Facing the varied and decisive events (public letters, actions in the ordinary justice and intervention of Greenpeace International), the office in Buenos Aires was forced to reconsider the absolute refusal of the events. But it continued with the close defense of its Executive Director now with a forced license. Their position is reflected in the contents of an email addressed to all members of the local representation. It is signed by “Amanda and Nati”, i.e. Amanda Starbuck and Natalia Machain, currently in charge of the organization. In the communication they announce that Martín Prieto, until then Executive Director of Greenpeace Andina, “will take extraordinary leave” and then, “when the process finishes, the results will be informed and the corresponding decisions will be taken and, at that moment, Martín (by Martín Prieto) will return to his position normally …”
The Greenpeace office in Argentina communicated through its new representative, Natalia Machain that it will not provide information on the facts that are being investigated. In their website there is no information referring to any of the accusations that led to the lawsuit, the internal investigation ordered by Greenpeace International or the numerous complaints that are published on social networks.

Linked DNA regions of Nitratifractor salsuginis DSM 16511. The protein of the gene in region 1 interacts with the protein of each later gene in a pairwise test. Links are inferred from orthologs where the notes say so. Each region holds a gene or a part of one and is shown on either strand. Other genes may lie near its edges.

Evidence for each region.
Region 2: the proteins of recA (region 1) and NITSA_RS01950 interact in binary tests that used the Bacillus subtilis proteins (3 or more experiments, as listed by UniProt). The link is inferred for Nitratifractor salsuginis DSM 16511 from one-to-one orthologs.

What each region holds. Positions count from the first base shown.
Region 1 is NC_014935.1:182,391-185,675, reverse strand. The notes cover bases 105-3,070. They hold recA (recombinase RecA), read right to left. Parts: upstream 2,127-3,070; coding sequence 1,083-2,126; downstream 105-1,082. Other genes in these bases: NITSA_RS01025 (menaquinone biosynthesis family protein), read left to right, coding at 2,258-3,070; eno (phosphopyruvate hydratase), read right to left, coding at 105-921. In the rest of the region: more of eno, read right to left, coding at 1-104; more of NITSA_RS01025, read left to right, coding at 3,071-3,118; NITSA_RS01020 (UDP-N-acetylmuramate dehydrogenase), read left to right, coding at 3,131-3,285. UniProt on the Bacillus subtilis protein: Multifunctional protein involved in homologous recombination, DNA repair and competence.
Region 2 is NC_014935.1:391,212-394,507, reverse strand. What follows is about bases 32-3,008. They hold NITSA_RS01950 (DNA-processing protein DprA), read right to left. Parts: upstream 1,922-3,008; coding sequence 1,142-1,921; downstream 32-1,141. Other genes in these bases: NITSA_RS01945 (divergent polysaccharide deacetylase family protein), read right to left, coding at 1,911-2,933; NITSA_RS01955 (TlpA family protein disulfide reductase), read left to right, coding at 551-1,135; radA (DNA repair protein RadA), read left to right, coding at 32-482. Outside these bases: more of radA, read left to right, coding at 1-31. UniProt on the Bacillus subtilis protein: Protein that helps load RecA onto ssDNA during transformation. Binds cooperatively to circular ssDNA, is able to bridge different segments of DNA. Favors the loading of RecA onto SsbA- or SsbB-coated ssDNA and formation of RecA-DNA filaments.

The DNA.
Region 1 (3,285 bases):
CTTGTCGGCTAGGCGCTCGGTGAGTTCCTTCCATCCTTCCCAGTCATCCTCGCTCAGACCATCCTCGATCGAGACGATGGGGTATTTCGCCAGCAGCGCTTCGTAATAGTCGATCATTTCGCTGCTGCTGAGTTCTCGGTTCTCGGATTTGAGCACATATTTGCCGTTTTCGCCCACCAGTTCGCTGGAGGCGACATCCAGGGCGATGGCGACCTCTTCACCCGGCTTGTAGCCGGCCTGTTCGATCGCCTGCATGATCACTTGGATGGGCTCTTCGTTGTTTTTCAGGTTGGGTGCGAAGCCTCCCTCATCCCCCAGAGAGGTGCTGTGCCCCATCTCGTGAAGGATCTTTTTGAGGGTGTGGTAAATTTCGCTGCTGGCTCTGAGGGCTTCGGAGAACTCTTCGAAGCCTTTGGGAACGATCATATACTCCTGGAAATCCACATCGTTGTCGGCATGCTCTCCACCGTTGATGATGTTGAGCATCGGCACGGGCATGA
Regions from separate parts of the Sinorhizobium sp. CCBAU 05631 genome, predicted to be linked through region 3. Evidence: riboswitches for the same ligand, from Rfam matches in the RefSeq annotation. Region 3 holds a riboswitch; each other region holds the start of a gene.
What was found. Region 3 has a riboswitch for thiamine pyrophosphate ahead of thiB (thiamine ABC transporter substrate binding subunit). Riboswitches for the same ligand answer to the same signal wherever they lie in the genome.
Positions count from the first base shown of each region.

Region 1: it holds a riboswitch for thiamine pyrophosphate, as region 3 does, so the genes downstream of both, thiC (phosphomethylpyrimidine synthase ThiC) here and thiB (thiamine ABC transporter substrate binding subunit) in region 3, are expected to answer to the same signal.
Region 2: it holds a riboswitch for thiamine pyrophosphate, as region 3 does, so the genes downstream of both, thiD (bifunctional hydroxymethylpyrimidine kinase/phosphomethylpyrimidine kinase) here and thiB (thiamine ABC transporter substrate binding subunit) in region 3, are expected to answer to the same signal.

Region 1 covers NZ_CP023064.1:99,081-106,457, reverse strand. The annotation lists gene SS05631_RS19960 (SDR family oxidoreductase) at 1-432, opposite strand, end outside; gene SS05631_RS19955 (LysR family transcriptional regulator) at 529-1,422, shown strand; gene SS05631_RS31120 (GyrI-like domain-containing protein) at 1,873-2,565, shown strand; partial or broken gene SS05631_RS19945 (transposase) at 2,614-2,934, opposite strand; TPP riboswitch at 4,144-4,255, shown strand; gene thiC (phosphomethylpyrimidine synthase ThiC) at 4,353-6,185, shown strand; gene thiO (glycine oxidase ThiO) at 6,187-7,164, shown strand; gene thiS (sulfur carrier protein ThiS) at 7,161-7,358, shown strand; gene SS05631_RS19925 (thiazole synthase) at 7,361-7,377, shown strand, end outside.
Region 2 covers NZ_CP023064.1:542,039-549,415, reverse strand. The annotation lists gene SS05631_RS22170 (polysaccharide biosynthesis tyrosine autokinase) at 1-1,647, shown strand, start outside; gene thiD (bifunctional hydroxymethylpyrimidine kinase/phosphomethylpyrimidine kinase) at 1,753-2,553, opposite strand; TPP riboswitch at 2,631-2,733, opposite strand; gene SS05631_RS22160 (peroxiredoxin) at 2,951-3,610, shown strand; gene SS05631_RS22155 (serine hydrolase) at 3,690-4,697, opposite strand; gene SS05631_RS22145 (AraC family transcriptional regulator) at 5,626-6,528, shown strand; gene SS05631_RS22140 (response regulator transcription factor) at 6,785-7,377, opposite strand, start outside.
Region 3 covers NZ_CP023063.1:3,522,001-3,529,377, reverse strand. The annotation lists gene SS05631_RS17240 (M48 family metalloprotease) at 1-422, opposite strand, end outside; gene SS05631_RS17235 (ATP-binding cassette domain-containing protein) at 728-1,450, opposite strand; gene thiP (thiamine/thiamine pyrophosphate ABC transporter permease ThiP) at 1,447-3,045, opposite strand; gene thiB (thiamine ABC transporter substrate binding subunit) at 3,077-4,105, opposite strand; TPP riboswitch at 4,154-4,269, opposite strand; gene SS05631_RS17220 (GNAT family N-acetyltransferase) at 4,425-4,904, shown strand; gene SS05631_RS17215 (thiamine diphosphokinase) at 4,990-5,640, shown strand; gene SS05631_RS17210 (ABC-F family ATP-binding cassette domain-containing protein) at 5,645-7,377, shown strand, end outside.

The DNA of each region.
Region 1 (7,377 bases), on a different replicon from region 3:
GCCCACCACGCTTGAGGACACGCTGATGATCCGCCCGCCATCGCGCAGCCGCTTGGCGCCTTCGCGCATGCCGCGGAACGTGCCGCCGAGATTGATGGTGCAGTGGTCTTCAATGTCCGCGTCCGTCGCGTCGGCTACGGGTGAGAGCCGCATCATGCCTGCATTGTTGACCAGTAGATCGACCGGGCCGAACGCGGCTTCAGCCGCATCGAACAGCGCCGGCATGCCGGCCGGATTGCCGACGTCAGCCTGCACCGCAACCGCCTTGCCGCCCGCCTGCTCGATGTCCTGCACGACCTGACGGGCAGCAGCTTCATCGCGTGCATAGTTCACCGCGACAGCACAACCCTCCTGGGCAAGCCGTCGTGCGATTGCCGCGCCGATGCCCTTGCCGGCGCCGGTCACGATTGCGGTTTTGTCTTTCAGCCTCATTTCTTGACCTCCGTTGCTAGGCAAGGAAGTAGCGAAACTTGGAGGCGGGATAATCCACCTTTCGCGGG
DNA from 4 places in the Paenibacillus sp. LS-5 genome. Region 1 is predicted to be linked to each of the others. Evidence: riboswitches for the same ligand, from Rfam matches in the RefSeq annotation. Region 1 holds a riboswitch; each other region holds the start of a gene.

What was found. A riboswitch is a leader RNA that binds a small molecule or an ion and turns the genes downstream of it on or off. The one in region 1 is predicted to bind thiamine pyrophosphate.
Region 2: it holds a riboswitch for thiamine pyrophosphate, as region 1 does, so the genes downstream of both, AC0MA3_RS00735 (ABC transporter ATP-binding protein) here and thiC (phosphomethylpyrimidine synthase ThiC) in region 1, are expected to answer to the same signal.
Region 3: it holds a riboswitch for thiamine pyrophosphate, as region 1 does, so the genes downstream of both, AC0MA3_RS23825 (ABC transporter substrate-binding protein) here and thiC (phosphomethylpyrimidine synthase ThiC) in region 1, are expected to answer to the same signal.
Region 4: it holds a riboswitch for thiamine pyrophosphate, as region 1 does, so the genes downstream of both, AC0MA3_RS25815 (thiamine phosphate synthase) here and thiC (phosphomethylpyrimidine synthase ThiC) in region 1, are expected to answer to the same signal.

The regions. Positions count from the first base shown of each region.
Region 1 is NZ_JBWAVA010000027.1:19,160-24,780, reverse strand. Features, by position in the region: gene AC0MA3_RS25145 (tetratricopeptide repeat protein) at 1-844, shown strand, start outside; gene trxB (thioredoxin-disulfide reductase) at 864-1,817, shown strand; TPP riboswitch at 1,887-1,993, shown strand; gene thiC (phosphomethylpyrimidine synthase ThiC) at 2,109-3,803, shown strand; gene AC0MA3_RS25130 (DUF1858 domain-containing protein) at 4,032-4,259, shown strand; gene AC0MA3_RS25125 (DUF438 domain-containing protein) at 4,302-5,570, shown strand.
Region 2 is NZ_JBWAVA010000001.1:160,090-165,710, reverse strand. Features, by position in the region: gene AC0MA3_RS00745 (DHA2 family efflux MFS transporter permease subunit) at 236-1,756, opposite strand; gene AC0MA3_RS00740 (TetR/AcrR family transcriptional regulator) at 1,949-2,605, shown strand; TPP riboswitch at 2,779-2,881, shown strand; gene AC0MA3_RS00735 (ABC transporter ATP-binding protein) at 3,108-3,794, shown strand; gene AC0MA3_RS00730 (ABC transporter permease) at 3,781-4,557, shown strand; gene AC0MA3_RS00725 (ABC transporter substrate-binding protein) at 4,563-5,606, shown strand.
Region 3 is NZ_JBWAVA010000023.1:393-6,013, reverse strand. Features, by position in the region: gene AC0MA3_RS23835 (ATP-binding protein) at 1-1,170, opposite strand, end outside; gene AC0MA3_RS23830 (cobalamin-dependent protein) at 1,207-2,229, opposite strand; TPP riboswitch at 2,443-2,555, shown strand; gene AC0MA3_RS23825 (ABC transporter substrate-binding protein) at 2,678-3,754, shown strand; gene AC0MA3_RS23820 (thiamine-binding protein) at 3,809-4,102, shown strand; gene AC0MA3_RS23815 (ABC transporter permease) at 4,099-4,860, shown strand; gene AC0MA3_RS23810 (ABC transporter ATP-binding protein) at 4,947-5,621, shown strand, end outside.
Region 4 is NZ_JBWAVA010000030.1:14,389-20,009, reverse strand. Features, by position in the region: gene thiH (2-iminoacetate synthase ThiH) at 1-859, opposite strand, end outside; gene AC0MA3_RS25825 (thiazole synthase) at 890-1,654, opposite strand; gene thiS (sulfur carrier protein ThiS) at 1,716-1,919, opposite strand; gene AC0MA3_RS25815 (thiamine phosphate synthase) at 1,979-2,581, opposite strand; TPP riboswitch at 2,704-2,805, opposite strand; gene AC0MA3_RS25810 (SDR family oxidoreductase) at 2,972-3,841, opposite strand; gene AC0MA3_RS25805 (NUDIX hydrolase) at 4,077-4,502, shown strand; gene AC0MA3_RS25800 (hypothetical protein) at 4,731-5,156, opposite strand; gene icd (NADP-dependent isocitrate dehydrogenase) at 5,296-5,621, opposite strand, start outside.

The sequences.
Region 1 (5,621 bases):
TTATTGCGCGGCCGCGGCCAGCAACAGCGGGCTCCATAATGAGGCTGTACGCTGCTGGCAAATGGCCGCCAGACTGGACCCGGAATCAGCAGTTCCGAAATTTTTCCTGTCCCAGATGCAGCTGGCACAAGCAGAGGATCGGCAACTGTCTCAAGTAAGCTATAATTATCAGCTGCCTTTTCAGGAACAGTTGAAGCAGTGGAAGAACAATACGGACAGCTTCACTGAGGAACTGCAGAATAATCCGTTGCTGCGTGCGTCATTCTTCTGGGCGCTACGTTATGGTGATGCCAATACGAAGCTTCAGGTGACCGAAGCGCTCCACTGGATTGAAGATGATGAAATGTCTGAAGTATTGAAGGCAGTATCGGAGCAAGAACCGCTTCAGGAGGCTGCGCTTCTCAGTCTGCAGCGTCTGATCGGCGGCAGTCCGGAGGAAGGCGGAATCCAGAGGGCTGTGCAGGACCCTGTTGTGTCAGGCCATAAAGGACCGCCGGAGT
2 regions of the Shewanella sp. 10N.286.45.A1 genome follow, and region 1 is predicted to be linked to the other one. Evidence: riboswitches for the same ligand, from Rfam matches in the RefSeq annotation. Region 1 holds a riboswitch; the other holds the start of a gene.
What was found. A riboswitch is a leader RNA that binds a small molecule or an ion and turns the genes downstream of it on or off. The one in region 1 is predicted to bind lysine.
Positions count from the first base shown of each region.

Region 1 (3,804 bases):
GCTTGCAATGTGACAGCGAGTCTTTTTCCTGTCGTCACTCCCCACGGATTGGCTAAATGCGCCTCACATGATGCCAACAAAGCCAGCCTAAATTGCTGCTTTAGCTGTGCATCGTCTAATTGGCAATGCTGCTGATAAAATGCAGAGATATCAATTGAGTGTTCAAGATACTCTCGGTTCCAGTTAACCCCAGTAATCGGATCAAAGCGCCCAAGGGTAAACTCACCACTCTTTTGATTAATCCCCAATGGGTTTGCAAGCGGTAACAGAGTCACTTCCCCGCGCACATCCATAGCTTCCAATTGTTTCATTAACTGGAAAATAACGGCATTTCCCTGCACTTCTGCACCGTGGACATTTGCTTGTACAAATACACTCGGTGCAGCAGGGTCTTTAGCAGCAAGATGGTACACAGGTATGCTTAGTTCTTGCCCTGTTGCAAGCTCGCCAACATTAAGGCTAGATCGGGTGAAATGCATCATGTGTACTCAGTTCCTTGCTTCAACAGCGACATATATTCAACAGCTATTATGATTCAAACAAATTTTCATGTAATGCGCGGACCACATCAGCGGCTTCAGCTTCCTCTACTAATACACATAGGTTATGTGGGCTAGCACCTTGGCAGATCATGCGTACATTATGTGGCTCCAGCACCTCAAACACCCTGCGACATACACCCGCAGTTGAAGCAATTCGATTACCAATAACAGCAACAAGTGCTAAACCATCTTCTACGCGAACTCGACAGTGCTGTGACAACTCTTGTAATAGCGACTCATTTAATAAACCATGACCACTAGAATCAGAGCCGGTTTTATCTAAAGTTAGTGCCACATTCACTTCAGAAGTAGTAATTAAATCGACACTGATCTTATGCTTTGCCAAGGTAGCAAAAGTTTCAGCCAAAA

What does a man in underpants have to do with those feats of Greenpeace around the world? Possibly the members of the Board have the answer but they have not yet given it. The Board of Directors of Greenpeace for Argentina, Chile and Colombia is composed of Martín Santos (Chairman), Horacio Brum (Treasurer), Gabriela Graffigna Souto and Adrián Mourelos (Secretaries), Geraldine Melgoza and Diego Rivera (Directors).
Historically, Greenpeace has faced the powerful interests of governments and corporations that, when discovered, try to discredit the organization. This time it is different: its own employees are questioning the internal methods and the lack of response to the complaints of sexual harassment and labor abuses.
Forty years ago, Greenpeace was a small troop of anti-nuclear and Quaker activists, a religious society of cheerful and committed friends. Men and then women, all very willing to fight for ideals of peace and collective welfare, joined them.
The organization put the foundations of a historic struggle based on the tenacity with which they undertook each of their actions.
The development of operations in increasingly difficult contexts and the pragmatism towards which the leadership veered in the last decades imposed a vertical order in the decisions of Greenpeace. A corporate leadership that relegated women and did not take into consideration the welfare or concerns of all the people acting on their behalf. Those criteria today are unacceptable. Good treatment, cordiality among people, doing what we proclaim, respect for the rights of women and men alike, are prized for all of us.
Hopefully Greenpeace has the capacity to take true actions: fast, diligent and with immediate effect. That the actions of Greenpeace outdoors be reflected inside the organization: to assert the rights of all in front of oil companies that pollute, barbarians that continue to destroy forests, fishing vessels that depredate the seas or governments insensitive to the common welfare.
Click here for listening to the testimonies of the complainants.
Translation: Stella Pazos